World leaders try to establish united front at annual summit

Monday, June 2, 2003

EVIAN, France -- World leaders clamped a harmonious face on a summit simmering with Iraq war disputes Sunday, striking a united front with pledges of billions of dollars to fight AIDS and hunger in poor nations.

The meeting's most closely watched moment was the welcoming handshake between French President Jacques Chirac and President Bush, whose wartime differences led to angry recriminations on both sides of the Atlantic. They greeted each other with polite smiles, a brief handshake and small talk before walking into a luncheon with other presidents and prime ministers.

Chirac, at a news conference later, praised Bush for getting Congress to pass a $15 billion package to combat AIDS in the developing world.

"Bush took a decision in this area that I would not hesitate to call historic," Chirac said. He said France would triple its AIDS spending, to about $179 million, and European Union officials said the 15 member nations are expected to commit about $1.2 billion in new funds at a summit in Greece later this month.

Police, protesters battle

Largely peaceful demonstrations against the summit deteriorated into battles between riot police and protesters that continued into early this morning. For more than nine hours, police used rubber pellets, tear gas and water cannons against several thousand militants who rampaged through the Swiss city of Geneva, across the lake from the meeting.

The protesters looted gas stations, pharmacies and other shops, leaving downtown Geneva in a state of chaos. Only a handful of stores were left intact -- mainly those which had anti-G-8 or anti-war banners in their windows. Even the bulletproof windows of big banks were smashed.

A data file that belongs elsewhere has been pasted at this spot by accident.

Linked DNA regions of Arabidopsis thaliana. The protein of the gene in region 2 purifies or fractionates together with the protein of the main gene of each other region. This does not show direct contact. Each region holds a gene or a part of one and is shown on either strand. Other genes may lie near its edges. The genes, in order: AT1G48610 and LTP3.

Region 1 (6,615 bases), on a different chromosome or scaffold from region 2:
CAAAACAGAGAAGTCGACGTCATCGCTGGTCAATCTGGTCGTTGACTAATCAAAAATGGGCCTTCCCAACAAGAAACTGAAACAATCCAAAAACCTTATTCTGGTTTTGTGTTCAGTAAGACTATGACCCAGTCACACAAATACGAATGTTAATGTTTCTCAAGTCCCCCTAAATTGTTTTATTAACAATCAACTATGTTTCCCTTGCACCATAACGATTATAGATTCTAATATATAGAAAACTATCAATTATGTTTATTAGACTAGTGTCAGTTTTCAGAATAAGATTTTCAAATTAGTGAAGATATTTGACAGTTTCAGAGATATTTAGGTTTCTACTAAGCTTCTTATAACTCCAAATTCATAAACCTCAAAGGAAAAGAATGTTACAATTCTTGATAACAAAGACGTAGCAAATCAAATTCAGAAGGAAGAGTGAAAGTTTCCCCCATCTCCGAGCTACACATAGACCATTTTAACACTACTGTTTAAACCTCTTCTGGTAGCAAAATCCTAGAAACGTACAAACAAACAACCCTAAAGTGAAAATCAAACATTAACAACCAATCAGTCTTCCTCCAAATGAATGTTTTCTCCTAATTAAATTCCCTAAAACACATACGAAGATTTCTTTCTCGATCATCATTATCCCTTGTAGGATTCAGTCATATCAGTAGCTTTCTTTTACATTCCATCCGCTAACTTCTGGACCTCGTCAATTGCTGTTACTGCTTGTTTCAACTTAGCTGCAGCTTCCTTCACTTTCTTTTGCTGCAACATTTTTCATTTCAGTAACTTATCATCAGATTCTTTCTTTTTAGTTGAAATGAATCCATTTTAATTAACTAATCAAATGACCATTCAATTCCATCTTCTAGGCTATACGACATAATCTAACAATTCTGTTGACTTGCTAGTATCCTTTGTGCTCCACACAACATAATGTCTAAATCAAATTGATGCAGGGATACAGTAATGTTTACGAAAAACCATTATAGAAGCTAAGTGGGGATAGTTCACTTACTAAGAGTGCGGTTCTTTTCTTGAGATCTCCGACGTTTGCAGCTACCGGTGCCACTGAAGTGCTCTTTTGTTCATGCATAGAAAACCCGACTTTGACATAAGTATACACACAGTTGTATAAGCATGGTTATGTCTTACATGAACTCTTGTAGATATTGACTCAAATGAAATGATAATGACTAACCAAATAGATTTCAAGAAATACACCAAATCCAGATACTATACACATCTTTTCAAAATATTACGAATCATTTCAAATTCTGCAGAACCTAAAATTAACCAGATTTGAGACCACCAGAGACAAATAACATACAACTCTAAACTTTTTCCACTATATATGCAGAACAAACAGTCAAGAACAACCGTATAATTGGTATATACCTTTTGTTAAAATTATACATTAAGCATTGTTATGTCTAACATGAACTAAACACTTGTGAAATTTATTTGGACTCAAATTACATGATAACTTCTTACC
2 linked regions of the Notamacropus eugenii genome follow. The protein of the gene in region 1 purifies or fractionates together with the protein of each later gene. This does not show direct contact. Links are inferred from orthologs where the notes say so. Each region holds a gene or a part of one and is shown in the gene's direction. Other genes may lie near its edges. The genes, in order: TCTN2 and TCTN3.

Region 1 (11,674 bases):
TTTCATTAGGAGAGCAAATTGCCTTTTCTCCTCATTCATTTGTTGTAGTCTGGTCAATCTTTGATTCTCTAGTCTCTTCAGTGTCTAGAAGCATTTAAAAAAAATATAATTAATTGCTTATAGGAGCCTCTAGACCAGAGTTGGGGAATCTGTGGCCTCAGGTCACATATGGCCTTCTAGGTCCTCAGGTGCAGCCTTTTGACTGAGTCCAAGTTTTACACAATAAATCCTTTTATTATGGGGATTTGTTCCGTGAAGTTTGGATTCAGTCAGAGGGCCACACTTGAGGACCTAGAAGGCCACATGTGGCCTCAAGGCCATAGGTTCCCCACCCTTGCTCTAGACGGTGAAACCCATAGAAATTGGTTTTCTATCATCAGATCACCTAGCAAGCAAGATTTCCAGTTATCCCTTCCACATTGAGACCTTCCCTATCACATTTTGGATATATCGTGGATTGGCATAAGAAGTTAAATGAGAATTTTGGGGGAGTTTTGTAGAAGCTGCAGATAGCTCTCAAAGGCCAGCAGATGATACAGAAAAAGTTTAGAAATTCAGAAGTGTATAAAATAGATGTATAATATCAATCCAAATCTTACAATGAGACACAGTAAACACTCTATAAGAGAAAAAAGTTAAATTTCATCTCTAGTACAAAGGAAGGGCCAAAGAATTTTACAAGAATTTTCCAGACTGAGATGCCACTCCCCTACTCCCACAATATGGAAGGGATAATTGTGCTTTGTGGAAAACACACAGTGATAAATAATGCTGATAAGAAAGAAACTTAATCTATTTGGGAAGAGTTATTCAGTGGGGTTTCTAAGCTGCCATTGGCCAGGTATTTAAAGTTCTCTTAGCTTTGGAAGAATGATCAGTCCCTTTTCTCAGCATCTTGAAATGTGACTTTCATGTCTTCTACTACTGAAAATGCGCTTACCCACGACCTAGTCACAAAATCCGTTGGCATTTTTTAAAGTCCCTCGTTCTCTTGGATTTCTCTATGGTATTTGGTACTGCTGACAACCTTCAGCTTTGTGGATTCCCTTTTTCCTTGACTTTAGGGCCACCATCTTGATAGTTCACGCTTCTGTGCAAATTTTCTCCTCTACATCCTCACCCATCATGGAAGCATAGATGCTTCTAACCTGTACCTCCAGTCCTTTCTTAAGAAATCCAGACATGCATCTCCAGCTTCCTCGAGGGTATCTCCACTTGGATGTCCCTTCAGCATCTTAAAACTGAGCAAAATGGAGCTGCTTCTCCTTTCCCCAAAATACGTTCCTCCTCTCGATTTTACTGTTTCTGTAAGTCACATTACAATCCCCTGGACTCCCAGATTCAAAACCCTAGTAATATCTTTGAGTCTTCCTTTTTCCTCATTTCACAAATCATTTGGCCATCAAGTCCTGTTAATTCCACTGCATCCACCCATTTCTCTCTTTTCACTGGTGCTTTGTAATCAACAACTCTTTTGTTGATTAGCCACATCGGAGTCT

Inside the summit, there was a concerted effort to get beyond Iraq.

"Everybody talked positively. Nobody talked about the past," said Canadian Prime Minister Jean Chretien, attending his 10th and final summit. "Everybody was concentrating on creating a mood of solidarity."

Swiss President Pascal Couchepin said that even just one hour into the summit, "the atmosphere was much better. At the end of the day, the atmosphere was quite good."

White House officials suggested Bush was taking a wait-and-see approach about his relationship with Chirac and German Chancellor Gerhard Schroeder, another ardent war foe.

It was a different matter, though, with Russian President Vladimir Putin, who also opposed the U.S.-led drive to depose Saddam Hussein but, in Washington's view, was not confrontational about it.

Putin and Bush held a reconciliation meeting earlier Sunday in St. Petersburg, Russia, where they celebrated ratification of a major nuclear arms agreement and proclaimed their close friendship. "Strange as it may sound," Putin said, the United States and Russia have even strengthened ties -- a point that Bush was happy to echo.

"We will show the world that friends can disagree, move beyond disagreement and work in a very constructive and important way to maintain the peace," Bush said.